“Kondiu, yes, we parents are having emergency meeting today (Monday) to discuss how parents can assist ease the delay under the tuition fee free policy of school subsidies” he said.

Continue reading "As govt cash dwindles, debt-ridden Simbu schools face closure" »

If a friendship is allowed to wither, it will inevitably die


Leaving PNG  May 2018
Despite the frustrations, it's hard to say goodbye to PNG

NOOSA – I had a pleasant enough visit to Papua New Guinea these past 10 days, although  mobility-limiting spinal problems and my old chronic fatigue companion severely restricted adventuring, including having to bail out of a much anticipated return to Rabaul.

Still, I did manage two important activities – a presentation to Abt PNG governance professionals at the invitation of director Dr David Kavanamur and meetings with PNG Attitude friends I had previously encountered only in these columns – although not as many as I would have liked.

The governance facility is a relatively new Australian aid program to support the PNG government in strengthening its institutions and processes, especially those that contribute to security, stability and economic growth.

You’ll find my talk here, which focuses on the PNG-Australia relationship in which the governance facility has great interest as it works at the formidable task of creating ethical and capable public sector leaders.

In the presentation, I issued a challenge for our two countries to work towards a true partnership, and I set out criteria by which progress towards that might be measured.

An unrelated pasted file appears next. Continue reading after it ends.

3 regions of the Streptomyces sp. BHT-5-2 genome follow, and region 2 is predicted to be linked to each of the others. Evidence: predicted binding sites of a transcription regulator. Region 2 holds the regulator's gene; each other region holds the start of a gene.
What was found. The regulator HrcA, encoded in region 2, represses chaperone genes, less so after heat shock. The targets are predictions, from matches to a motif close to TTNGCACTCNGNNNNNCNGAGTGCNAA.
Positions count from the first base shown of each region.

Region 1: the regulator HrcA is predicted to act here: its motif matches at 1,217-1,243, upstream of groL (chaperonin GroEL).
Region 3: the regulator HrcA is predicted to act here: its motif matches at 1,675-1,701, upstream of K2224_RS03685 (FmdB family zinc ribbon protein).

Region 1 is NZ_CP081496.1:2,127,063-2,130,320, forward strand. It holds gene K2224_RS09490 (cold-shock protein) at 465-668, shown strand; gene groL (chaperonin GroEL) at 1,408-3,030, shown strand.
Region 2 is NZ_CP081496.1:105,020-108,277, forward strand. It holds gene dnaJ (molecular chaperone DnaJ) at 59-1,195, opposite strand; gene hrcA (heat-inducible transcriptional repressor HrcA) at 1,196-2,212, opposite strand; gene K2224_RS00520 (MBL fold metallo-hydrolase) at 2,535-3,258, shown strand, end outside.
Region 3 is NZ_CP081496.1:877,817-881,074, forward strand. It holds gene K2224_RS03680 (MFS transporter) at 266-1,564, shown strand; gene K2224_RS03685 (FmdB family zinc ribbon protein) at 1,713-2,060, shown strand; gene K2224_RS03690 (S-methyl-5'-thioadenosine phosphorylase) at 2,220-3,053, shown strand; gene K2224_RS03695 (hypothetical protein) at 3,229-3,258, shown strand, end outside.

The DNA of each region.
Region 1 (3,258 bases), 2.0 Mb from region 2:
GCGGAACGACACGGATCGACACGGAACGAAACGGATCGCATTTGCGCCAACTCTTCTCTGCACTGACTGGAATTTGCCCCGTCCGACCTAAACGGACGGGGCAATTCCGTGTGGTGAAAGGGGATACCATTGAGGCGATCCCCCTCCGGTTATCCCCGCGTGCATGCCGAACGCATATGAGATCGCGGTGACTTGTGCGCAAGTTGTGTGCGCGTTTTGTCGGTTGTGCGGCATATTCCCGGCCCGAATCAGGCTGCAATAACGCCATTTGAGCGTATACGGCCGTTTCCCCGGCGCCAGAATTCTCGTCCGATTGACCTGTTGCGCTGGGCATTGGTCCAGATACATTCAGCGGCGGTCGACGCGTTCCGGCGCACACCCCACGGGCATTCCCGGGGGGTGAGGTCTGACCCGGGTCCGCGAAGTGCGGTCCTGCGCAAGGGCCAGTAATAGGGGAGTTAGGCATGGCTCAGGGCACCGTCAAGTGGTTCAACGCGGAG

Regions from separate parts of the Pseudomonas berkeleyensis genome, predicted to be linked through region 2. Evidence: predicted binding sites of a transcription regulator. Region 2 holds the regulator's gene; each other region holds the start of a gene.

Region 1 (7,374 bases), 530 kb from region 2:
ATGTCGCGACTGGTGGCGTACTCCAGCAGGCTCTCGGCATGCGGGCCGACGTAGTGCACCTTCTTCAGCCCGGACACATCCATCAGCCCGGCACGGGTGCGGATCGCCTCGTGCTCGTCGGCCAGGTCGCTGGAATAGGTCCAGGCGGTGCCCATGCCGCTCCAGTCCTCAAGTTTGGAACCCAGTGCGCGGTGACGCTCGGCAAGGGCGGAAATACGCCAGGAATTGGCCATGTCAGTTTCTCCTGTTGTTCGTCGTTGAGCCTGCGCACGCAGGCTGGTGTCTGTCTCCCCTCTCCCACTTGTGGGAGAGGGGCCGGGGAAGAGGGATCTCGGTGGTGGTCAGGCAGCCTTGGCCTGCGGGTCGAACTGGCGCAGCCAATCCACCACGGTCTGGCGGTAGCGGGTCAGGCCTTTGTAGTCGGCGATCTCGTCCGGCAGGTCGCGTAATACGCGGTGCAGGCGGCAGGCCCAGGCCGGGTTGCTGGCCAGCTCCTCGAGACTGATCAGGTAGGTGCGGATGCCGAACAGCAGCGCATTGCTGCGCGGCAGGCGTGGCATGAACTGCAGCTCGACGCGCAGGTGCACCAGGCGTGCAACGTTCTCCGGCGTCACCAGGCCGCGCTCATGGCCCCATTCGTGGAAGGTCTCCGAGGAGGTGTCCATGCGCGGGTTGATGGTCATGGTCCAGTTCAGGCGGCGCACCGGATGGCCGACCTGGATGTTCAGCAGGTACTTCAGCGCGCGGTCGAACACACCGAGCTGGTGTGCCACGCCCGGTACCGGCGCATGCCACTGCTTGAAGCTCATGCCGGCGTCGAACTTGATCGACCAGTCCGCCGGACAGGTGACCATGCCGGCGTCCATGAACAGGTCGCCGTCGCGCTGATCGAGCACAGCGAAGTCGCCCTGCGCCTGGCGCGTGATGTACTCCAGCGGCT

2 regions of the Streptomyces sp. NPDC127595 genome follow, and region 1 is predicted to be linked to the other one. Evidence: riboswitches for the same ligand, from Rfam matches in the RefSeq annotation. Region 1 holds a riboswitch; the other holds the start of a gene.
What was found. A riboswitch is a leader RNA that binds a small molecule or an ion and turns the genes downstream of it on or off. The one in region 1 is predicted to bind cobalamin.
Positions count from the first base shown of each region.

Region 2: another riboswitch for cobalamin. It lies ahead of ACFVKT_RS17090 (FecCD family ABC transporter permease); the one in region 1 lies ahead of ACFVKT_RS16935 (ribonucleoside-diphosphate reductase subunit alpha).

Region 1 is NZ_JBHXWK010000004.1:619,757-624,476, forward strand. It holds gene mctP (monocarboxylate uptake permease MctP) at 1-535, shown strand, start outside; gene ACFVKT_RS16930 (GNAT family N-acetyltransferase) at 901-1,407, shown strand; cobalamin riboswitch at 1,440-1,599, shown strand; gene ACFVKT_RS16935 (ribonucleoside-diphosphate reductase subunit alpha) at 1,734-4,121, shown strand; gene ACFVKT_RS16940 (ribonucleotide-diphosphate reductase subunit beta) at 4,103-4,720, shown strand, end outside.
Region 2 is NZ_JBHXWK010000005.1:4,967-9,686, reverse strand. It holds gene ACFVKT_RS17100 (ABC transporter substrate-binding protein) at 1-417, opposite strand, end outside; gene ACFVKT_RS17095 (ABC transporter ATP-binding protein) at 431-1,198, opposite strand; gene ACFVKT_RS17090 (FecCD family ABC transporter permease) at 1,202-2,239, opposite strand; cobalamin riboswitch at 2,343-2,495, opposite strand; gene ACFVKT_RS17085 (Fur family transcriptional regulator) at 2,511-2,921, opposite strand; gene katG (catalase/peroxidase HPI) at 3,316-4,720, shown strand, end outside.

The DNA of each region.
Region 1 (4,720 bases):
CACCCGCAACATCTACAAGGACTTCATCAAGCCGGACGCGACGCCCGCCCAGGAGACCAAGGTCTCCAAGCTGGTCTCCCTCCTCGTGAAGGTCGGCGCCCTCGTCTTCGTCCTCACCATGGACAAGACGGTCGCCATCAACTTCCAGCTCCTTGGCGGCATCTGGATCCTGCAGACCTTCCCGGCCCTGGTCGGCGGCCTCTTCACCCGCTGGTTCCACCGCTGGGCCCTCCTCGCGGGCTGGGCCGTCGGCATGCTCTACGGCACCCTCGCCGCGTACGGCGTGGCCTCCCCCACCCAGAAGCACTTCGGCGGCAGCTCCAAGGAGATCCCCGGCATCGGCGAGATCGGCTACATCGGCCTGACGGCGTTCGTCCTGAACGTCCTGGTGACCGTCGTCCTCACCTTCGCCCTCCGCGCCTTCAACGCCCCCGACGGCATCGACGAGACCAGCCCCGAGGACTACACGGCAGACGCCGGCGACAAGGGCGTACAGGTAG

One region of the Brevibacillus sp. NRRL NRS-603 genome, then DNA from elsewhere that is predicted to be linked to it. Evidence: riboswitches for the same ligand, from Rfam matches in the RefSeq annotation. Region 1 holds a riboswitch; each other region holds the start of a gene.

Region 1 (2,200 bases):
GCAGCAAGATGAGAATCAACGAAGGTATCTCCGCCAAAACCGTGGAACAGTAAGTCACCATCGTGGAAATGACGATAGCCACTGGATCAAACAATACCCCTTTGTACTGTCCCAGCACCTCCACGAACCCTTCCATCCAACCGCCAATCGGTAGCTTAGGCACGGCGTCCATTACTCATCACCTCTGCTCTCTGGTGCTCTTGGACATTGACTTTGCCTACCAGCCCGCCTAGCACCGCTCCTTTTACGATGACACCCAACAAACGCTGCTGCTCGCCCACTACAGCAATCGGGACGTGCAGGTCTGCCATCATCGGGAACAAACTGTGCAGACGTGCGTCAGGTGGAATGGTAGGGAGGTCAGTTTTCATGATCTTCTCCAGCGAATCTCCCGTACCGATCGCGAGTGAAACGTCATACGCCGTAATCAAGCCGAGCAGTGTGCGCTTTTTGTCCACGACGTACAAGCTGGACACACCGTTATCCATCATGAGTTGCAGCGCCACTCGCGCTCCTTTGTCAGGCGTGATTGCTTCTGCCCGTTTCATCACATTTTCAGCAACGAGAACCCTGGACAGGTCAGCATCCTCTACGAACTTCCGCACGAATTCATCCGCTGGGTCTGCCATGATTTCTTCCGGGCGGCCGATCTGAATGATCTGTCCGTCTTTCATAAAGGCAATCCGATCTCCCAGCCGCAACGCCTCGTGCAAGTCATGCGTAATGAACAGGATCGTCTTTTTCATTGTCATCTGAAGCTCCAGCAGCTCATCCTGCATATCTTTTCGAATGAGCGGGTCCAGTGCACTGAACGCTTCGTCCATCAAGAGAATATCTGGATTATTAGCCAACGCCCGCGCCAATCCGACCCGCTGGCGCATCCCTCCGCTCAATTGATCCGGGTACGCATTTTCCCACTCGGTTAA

Continue reading "If a friendship is allowed to wither, it will inevitably die" »

The surprise hotline that’s helping quake survivors in PNG

A home in ruins after the 26 February earthquake (Thomas Nyobo  Unicef)
A home in ruins after the 26 February earthquake (Thomas Nyobo | Unicef)


PORT MORESBY - More than two months after Papua New Guinea’s strongest earthquake in almost a century, stranded survivors are turning to an unexpected lifeline: a small domestic violence hotline run by a non-governmental organisation.

Although the risks of violence against women rise after disasters, most callers aren’t women. They’re men reaching out for support, enquiring about how to obtain food, shelter, and other services, or fearful of violence that has broken out in some areas after tribal clashes.

The toll-free line has been ringing almost non-stop with calls from people whose lives are still upended by the 7.5-magnitude earthquake that struck the country’s remote highlands region on 26 February.

The quake triggered landslides that toppled villages, wiped out food supplies, and blocked key access roads. Authorities say the disaster killed dozens and left an estimated 270,000 in need of help. But tens of thousands of displaced people in isolated areas are still waiting for food, water, shelter, and other emergency aid.

Continue reading "The surprise hotline that’s helping quake survivors in PNG" »

How New Guinea’s highlanders came to live all over PNG

Boroko Hotel ad from 1969PHIL FITZPATRICK

TUMBY BAY - Remember the old Boroko Hotel on the corner of Okari Street and Angau Drive and its popular beer garden?

Pictured here is a faded 1969 newspaper advertisement offering its glories – it was a place “where Sportsmen meet” apparently.

It was first opened in 1956 and was added to in a haphazard way in subsequent years. The entrance moved around a fair bit but finally found its niche behind a pretty tropical garden on Okari Street.

By the late 1960s it had become the favourite watering hole for Port Moresby’s highlanders, particularly those from Chimbu.